Made with five Wilson family members, the rambling story follows fictional good-hearted Texas criminal Wendell Baker (Luke Wilson), whose extended prison sentence for selling counterfeit driver's licenses to Mexican immigrants motivates him to pursue hotel management. Still heartbroken at the loss of his true love Doreen (Eva Mendes), Wendell takes an administrative post at Shady Grove, a shabby retirement hotel overseen by a couple of con men nurses running a perplexing Medicare scam. Wendell's fast friendship with a crew of quirky residents, played by Harry Dean Stanton, Seymour Cassel and Kris Kristofferson, results in a last-ditch attempt to steal Doreen away from the grubby hands of her grocery store manager husband Dave Bix (Will Ferrell).
It's evident by the incremental narrative skids that come with the passing of each of its three acts that Luke Wilson started out with an energized idea that he simply couldn't sustain. In spite of Eva Mendes' absent romantic chemistry, we get swept up in Wilson's easygoing charisma as a con-man social activist.
Wendell compares the Rio Grande to the Tigris River as he and his partner-in-crime Reyes (Jacob Vargas) set up their mobile shop to sell phony IDs to illegal migrant workers. Wendell is a yammer, and he takes pride in spinning a yarn about all of the famous Latinos he has supposedly made friends with over the course of his long career in forgery.
After being arrested and sent to the big house, Wendell brokers an off-screen truce between penitentiary gangs of Crips and Skinheads that's funny for its droll implications, but the humor evaporates too soon because we don't get to watch him do it. Luke Wilson takes an anti-Woody Allen approach to writing and connecting scenes. He's not confident enough as a screenwriter or as a comedian to put his neck on the line for a laugh.
Wilson co-directed the movie with his older brother Andrew -- both are making their directorial debut here -- and the diluted effort shows strain just when the movie should hit its stride. After getting a somewhat belated discharge because of his cheesy demeanor toward the parole board, Wendell takes to his new job at Shady Grove like a fish to water. Standing in the way of his envisioned glory is head nurse Neil King (Owen Wilson) and his lackey sidekick McTeague (Eddie Griffin in a futile role). Neil revels in being snarky to Wendell and to the hotel's vulnerable tenants. He's set up to be a proper antagonist but the character all but falls off the radar after making a few derogatory comments and hinting at his corrupt plans.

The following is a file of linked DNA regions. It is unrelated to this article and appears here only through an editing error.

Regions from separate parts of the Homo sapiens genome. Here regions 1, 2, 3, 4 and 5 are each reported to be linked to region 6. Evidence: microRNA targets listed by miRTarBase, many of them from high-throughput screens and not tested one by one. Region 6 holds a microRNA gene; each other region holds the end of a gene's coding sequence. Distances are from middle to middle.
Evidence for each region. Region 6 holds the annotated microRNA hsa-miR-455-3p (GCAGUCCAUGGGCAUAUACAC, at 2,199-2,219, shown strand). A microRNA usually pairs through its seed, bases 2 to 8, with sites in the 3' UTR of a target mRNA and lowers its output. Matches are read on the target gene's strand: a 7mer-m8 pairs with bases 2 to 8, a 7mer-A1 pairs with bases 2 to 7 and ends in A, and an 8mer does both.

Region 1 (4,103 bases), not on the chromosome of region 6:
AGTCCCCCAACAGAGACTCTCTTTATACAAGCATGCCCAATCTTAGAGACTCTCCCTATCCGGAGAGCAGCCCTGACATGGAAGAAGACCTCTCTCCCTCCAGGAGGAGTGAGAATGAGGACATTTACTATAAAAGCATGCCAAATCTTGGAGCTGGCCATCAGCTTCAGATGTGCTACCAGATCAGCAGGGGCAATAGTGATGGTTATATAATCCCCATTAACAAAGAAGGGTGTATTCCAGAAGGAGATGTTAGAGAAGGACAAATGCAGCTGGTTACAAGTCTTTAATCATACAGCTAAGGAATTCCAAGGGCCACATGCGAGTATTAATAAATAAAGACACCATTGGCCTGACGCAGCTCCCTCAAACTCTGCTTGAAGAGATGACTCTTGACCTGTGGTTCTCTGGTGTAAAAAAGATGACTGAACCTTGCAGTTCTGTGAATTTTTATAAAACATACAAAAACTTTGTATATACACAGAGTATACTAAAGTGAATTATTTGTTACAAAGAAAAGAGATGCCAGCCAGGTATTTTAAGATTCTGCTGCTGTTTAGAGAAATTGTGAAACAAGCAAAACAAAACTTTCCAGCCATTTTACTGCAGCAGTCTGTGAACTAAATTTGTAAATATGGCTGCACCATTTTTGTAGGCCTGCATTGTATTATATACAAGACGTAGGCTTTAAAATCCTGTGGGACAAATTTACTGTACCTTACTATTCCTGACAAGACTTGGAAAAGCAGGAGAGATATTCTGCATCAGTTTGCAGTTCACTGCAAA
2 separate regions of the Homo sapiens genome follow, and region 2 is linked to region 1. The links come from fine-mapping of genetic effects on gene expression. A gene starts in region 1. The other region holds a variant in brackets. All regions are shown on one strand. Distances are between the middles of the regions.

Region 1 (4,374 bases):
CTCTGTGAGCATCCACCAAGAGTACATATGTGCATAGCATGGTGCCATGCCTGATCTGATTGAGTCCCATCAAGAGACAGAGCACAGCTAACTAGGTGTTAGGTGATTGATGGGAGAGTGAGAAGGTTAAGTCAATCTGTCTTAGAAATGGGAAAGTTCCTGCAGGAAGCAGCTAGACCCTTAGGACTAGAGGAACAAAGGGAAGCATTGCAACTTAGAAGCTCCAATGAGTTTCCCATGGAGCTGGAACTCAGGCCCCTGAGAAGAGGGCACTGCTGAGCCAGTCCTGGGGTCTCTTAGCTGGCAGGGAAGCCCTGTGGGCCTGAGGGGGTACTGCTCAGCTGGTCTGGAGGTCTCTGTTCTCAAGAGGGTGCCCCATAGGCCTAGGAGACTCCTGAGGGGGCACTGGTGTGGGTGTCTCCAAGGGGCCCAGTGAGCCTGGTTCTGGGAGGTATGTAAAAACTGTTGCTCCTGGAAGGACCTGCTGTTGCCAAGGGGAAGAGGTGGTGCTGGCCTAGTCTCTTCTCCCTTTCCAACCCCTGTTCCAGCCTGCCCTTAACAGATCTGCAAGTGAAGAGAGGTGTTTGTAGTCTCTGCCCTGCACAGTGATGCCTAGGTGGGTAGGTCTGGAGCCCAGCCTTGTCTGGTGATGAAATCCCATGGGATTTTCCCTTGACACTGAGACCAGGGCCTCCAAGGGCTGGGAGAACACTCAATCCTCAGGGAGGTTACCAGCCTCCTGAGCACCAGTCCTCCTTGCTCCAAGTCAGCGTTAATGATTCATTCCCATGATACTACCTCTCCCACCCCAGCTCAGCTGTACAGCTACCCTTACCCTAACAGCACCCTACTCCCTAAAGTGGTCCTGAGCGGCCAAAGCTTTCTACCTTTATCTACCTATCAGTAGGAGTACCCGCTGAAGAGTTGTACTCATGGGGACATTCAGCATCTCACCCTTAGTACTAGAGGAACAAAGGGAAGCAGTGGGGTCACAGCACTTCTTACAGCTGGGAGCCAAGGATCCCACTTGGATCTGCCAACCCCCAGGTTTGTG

The humor spikes briefly during fiery altercations between Wendell and Will Ferrell's Dave Bix. Ferrell reaffirms his exemplary supporting-role skills during episodes of physical comedy where Wendell and Bix fight and threaten one another in full-on junior high school fashion. Still, you can recognize Wilson's shyness about pushing the parody too far. In a '70s-era Allen movie (think Play It Again Sam), Dave would have been named "Dick" Bix and the subplot would have played into the ending of the story.
The Wendell Baker Story comes to gravitate around aging rest-home inhabitants Skip (Dean Stanton), Boyd (Cassel) and Nasher (Kristofferson), all of whom dream of one last sensual encounter with the fairer sex. But that possibility appears less probable for the reclusive Nasher who looks barely alive above the neck. Nurse Neil plans on shipping the three old codgers away so he can collect their medical stipends, and it's here that Wendell comes to the rescue by association since Skip and Boyd take an active interest in reuniting him with Doreen.
The money scene of the movie comes when Skip and Boyd try to pick up a couple of young women working at a convenience store. Stanton and Cassel pour on the charm and the actors' real-life friendship of 40 years spices the episode with a texture of lively improvisation. These two highly accomplished actors could command their own movie alone -- The Ballad of Skip and Boyd. Now there's a sustainable idea for a movie. Grade: C-